The clamping and towing away of vehicles by the Harare City Council is illegal, according to a ruling by the Supreme Court.
Council can however fine offenders under its 1983 regulations and if they do not pay within four days as stipulated in the by-laws, it should have them prosecuted in court.
The Supreme Court ruling comes after Ms Melody Muza, a Harare motorist, challenged the municipality for clamping and towing away her vehicle for failure to display a parking disc, while she was parked in a council bay along Park Street in May of 2019.
Justices Elizabeth Gwaunza, Tendai Uchena and Lavender Makoni, sitting at the Supreme Court, made the ruling on October 14 2020, stating that council could only legally act under the Harare Traffic By-Laws of 1983.
On May 3 last year 2019, Ms Muza parked her car along Park Street in the capital Harare at around 12.30pm.
Municipal police officers clamped her vehicle stating that she had failed to display a parking disc during the time that she was parked there. Ms Muza was then fined $57, which was supposed to be paid at City of Harare offices at Cleveland House.
Before proceeding to pay the penalty, Ms Muza tried in vain to negotiate with municipal police who insisted on her paying the money reflected on her ticket.
She then sought legal advice and was told that it was illegal for municipal police to
clamp and tow away the vehicle for any crime other than those provided in the First Schedule of the Harare Traffic By-Laws of 1983.
Ms Muza then decided to institute legal action against the City of Harare, arguing that the circumstances under which her car was clamped and towed away were not covered.
She also argued that she was supposed to be given four days to pay the penalty before her car was towed and the City of Harare was supposed to take her for prosecution in the event that she failed to settle the penalty fee.
Through her lawyer, Mr Stansilous Tapiwa Mutema of Stansilous and Associates, Ms Muza filed an urgent chamber application for spoliation at the High Court. This refers to a temporary order that restores possession of property to a holder while the main legal action continues.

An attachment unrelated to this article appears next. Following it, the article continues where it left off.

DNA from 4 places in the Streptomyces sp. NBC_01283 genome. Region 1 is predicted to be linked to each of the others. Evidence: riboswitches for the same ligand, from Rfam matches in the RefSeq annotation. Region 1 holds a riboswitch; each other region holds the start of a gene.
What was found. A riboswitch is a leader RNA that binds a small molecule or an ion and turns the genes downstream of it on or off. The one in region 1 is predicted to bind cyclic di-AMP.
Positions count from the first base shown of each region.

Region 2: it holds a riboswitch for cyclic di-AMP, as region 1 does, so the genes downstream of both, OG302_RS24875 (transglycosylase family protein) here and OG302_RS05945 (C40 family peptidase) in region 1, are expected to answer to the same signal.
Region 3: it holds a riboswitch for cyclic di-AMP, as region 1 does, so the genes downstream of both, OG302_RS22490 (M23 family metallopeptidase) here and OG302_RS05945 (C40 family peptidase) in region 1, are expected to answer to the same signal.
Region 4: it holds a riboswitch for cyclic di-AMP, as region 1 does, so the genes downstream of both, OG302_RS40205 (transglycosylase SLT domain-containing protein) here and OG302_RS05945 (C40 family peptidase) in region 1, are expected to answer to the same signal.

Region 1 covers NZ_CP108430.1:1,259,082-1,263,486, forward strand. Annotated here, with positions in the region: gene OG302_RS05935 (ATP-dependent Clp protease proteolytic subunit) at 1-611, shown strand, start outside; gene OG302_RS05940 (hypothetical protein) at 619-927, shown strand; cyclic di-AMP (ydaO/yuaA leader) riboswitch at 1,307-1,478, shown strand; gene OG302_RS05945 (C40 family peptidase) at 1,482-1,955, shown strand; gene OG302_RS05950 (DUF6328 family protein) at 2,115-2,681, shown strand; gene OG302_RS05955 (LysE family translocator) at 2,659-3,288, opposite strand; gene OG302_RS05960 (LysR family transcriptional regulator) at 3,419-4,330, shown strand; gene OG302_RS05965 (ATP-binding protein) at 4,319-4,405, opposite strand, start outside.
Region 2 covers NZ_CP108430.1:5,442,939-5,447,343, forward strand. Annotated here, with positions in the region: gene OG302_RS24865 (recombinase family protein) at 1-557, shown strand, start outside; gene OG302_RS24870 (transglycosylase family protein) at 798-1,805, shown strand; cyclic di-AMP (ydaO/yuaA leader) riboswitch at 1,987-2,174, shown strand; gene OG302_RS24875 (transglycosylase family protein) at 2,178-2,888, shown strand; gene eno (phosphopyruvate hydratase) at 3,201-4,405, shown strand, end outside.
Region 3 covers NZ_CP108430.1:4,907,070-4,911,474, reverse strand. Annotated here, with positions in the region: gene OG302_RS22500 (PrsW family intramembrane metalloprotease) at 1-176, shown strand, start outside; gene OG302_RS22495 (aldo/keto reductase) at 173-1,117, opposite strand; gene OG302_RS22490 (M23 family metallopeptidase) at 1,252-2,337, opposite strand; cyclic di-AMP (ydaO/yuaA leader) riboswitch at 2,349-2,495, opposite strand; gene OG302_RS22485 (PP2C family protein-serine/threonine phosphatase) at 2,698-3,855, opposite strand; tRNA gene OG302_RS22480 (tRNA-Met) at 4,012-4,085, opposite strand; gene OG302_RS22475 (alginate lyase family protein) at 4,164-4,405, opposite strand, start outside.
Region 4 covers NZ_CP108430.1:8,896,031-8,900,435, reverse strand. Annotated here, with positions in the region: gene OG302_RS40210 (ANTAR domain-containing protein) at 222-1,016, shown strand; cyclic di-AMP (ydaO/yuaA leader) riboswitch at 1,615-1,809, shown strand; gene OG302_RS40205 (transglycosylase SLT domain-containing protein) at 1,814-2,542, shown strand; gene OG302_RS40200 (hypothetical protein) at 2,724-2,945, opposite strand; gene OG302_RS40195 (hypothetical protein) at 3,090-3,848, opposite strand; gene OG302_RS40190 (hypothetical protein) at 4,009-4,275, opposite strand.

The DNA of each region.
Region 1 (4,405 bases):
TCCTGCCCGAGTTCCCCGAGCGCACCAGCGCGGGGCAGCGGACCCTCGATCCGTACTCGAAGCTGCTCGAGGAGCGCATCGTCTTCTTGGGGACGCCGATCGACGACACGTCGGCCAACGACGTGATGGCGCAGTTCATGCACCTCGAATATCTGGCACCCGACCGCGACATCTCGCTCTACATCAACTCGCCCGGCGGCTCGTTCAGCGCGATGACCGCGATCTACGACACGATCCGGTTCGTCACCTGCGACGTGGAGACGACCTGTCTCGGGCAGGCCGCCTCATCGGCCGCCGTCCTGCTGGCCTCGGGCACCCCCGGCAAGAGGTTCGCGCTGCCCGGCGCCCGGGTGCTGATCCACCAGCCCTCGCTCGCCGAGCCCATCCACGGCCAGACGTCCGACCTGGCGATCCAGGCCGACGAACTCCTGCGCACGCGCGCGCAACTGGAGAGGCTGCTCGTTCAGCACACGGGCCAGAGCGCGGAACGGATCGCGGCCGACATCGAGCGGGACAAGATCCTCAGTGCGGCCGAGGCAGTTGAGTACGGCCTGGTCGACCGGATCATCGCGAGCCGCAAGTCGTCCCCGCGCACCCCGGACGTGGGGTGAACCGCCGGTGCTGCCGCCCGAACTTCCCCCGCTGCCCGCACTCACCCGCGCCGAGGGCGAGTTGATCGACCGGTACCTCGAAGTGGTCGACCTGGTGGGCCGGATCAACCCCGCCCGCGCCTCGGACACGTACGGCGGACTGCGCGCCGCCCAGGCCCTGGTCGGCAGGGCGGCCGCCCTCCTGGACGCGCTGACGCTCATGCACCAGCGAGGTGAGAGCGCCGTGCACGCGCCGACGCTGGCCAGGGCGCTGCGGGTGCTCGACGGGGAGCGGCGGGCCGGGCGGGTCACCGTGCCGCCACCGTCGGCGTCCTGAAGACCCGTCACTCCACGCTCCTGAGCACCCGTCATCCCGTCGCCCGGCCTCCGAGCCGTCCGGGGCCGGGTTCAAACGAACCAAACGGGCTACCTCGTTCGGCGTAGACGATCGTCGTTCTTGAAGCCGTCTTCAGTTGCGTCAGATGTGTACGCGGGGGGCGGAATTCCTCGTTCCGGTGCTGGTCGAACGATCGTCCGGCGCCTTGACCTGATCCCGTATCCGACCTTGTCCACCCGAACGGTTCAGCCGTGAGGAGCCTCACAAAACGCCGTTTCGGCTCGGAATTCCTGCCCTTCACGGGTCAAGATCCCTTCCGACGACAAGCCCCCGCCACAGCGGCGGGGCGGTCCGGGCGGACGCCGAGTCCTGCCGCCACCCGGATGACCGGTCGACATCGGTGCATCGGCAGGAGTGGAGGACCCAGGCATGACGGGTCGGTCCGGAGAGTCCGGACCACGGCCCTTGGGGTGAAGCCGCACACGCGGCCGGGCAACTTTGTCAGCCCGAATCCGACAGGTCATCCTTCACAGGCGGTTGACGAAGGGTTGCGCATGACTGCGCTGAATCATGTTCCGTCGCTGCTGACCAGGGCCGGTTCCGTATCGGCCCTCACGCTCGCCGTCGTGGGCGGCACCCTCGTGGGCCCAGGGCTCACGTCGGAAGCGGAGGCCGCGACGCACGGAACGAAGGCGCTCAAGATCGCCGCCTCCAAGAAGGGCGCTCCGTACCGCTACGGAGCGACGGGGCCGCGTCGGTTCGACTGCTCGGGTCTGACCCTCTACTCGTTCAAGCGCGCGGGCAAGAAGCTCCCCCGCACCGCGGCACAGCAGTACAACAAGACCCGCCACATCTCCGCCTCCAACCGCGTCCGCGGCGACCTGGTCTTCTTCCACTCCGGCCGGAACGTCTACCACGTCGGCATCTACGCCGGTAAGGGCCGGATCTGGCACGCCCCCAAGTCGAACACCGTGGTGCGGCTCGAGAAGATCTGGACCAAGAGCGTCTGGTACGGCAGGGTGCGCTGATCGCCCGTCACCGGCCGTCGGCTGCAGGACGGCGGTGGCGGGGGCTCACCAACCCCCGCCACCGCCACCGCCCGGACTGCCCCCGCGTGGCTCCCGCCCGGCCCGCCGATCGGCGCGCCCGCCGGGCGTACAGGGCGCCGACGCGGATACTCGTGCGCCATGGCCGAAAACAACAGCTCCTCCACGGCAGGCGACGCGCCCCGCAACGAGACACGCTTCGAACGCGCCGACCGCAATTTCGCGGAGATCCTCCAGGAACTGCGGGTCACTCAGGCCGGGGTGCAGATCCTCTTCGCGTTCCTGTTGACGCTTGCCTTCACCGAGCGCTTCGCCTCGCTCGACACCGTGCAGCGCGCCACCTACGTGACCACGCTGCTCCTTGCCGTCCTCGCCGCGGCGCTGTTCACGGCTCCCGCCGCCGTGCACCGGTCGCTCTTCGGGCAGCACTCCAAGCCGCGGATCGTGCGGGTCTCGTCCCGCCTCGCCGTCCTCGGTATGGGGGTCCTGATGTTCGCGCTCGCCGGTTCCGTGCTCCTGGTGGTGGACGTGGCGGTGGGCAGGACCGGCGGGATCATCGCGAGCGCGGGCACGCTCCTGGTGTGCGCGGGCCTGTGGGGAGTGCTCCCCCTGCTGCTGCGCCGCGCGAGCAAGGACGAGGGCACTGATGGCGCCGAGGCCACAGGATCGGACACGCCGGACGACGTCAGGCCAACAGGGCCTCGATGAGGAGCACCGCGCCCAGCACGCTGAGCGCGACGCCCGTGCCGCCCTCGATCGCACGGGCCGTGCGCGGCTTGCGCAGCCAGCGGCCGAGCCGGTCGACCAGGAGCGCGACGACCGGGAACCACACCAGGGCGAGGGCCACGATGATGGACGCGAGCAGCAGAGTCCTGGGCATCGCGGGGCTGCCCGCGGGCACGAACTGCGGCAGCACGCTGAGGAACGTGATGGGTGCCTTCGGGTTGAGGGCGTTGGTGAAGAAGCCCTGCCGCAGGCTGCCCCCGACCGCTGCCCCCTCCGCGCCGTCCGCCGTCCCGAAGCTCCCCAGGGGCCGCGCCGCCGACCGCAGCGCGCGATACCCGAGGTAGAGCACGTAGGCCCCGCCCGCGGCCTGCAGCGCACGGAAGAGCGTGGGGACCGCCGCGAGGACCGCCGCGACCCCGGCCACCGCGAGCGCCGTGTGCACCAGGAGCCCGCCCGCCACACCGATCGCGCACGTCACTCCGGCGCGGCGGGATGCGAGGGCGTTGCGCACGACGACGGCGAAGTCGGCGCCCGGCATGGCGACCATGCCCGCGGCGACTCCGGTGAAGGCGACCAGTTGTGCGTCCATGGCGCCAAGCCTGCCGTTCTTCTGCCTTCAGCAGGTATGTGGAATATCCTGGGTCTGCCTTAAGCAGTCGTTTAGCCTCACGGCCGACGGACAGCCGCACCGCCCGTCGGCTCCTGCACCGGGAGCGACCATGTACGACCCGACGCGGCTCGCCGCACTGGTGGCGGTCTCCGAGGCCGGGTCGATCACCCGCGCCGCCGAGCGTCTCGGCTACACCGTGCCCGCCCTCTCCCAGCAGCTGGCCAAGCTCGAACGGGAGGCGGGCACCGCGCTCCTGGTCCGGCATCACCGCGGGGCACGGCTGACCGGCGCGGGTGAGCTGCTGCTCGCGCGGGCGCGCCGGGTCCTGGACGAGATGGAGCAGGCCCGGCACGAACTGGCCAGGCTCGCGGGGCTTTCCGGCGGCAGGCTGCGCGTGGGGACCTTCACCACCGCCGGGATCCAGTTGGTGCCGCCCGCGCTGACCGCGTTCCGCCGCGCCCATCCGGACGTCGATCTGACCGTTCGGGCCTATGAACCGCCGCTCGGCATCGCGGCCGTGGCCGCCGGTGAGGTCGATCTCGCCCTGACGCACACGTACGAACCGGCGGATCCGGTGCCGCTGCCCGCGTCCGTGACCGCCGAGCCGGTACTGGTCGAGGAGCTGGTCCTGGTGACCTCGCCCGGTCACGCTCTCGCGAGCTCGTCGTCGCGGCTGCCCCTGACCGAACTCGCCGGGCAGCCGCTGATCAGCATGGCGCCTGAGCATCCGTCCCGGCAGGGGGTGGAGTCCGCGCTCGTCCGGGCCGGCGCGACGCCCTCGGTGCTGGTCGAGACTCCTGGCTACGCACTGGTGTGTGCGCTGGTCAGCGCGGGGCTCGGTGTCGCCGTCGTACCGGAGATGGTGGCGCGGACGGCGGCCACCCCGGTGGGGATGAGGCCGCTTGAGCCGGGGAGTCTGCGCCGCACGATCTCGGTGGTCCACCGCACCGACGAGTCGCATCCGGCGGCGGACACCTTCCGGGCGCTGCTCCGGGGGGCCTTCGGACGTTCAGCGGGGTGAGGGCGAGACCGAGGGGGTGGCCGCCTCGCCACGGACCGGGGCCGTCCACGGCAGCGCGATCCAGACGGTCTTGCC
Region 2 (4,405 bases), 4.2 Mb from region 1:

In the application, Ms Muza wanted an order that Statutory Instrument 104 of 2005 outlawed clamping and towing of vehicles within Harare’s municipality jurisdiction whenever the crime committed was outside the First Schedule of SI357 OF 1983.
She also wanted the High Court to order council to reimburse the money that she paid in penalties.
The Harare City Council, in it’s response which was being represented by Mr Jeremiah Bamu, said that Ms Muza was not candid with the court as the towing only occurred four hours after her car was clamped.
Council said her car was towed after she had refused to pay the penalty fees as was required by the city’s by-laws.
High Court Justice Owen Tagu dismissed the application saying it was not urgent.
Ms Muza, through Mr Mutema, appealed against the High Court decision at the Supreme Court where the spoliation order was granted.
Justice Gwaunza, sitting with Justice Uchena and Justice Makoni, ruled that it was illegal for municipal police to clamp and tow away cars in the CBD.
More: The HeraldHerald